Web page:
While Harley-Davidson is busily working on building an electric motorcycle, the model is still a couple of years away from cruising down the boulevard. If that’s the style you’re after, Brutus has you covered with the 125-hp V9. The company advertises performance and acceleration that will make any sports car green with envy, though more specific details (such as pricing) haven’t been released yet. That’s a tall order — the fastest cars in the world are truly impressive.

Energica Ego45

The 136-hp Energica Ego45 is for riders who want a touch of luxury with their performance. Think of it as a two-wheeled Lamborghini, except it’s electric. It stands out with top-of-the-line components (including some that are 3D-printed), as well as design elements borrowed from the worlds of aerospace and racing. Act fast if you want one — production is strictly limited to just 45 examples. Buyers can work directly with Energica to create a custom, one-of-a-kind bike, and they can even pick it up directly from the factory in Italy.

Energica Eva

Energica brought together big names in racing to develop its lineup of performance-oriented electric bikes. Manufactured in Italy, the land of Ducati, the Eva is the most basic model in the Energica catalog. Underneath the muscular design hides a 95-hp motor with up to 120 miles of range when Eco mode is turned on. An 85-percent charge is available in just half an hour when the bike is plugged into a quick charger, so range anxiety becomes less of a worry.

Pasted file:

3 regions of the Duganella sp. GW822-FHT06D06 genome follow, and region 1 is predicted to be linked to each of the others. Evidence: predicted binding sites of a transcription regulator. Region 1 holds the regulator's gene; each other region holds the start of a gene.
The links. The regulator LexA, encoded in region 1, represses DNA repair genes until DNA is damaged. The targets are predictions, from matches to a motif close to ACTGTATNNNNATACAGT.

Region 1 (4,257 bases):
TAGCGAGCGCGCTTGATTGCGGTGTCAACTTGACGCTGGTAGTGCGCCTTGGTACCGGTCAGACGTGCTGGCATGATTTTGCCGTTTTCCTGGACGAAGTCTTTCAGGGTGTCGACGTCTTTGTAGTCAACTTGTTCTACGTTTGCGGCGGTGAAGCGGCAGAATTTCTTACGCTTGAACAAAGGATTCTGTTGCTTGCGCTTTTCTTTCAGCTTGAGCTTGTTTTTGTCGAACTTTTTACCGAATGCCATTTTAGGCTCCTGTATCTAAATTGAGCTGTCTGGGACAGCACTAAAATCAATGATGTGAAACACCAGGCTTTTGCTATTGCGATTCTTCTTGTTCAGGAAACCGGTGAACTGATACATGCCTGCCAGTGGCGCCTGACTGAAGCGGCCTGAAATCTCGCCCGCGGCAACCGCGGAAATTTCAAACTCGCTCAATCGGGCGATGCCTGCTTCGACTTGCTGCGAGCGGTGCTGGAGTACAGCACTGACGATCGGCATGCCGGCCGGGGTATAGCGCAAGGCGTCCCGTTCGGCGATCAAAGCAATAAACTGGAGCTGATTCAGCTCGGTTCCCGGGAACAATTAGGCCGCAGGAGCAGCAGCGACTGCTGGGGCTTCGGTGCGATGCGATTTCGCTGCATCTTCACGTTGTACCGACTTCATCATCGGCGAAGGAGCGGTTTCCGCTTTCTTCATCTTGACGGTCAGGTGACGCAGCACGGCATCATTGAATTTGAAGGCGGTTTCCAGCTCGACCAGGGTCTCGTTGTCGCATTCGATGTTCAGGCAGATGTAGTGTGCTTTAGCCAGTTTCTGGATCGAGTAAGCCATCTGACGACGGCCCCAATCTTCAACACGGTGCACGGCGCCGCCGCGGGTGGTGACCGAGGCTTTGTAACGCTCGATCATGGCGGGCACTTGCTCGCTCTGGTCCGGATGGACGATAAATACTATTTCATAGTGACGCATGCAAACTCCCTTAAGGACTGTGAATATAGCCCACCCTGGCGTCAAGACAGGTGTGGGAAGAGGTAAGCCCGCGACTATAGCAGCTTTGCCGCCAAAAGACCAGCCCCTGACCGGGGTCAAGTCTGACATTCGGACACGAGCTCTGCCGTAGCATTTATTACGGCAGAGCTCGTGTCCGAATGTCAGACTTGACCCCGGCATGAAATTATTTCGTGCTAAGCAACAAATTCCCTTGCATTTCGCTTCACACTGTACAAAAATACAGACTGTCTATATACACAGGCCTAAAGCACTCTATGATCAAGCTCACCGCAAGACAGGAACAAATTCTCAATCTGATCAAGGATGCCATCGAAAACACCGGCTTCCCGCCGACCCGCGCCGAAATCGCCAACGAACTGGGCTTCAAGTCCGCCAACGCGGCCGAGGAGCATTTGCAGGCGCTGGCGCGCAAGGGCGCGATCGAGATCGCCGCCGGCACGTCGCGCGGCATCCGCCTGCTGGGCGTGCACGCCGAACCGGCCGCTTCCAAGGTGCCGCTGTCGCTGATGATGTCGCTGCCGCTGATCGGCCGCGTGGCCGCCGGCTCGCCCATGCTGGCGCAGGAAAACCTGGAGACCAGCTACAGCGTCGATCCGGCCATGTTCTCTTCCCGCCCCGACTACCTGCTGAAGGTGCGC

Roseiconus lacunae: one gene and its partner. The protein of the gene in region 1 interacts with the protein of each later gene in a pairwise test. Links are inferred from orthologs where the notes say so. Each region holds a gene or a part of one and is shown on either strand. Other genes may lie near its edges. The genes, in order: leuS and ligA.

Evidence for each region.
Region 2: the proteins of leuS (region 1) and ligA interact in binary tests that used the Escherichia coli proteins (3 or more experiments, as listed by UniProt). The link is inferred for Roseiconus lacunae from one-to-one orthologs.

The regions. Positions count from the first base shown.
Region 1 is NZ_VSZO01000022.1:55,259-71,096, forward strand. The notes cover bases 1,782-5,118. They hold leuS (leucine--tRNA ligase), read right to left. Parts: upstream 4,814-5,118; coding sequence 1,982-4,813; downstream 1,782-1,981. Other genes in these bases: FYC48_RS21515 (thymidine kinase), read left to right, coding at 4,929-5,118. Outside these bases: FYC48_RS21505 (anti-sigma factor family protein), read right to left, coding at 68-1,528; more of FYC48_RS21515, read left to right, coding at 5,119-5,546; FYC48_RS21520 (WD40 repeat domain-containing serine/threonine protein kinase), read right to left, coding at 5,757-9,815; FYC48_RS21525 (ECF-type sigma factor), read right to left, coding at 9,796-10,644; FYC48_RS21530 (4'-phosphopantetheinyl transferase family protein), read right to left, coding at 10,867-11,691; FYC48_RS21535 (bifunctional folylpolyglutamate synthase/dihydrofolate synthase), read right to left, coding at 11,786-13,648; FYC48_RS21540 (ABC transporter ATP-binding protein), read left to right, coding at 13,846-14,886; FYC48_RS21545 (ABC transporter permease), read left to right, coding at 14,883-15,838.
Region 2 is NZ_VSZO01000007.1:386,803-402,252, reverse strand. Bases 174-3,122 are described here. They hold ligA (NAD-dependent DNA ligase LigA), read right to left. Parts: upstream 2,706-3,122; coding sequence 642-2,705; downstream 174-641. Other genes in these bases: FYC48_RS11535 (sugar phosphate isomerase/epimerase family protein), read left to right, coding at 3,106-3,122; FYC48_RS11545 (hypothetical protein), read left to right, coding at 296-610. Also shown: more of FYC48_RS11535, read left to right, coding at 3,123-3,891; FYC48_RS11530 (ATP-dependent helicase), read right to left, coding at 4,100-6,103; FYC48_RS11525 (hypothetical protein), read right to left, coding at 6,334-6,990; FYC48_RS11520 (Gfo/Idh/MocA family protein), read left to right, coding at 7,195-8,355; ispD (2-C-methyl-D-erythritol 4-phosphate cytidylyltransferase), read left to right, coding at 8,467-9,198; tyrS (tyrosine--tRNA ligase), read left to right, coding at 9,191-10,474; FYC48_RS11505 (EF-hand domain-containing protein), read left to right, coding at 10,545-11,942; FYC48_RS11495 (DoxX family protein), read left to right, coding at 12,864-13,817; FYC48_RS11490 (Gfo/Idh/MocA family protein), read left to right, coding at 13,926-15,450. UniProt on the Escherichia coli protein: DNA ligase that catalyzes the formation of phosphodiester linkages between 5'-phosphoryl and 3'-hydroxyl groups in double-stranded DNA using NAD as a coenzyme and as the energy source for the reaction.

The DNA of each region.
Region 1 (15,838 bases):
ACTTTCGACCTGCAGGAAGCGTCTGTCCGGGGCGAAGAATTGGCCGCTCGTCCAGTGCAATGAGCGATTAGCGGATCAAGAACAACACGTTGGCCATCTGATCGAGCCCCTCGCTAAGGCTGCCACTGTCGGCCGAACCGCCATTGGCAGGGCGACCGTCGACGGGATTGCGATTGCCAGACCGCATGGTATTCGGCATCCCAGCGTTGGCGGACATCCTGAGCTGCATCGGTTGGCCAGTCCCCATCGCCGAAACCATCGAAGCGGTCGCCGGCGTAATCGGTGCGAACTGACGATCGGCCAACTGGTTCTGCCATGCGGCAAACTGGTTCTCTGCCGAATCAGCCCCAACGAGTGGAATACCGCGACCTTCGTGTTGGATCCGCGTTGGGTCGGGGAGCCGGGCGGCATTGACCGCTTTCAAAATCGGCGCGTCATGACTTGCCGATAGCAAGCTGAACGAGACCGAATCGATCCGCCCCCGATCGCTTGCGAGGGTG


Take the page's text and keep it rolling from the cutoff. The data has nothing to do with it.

Lightning LS-218

Lightning doesn’t beat around the bush — you know its bikes are electric as soon as you read its name. Instead of catering to commuters or casual riders, the company aimed the LS-218 directly at the top of the electric bike segment. It became the fastest battery-powered motorcycle when it reached 215 mph on the Bonneville Salt Flats in Utah in 2011.

Its specifications sheet is equally impressive. It gets a 200-hp, 168-lb-ft. powertrain with up to 180 miles of range. Brembo brakes keep the power in check. This is a full-blown superbike designed to race, as reflected by its asking price of nearly $40,000.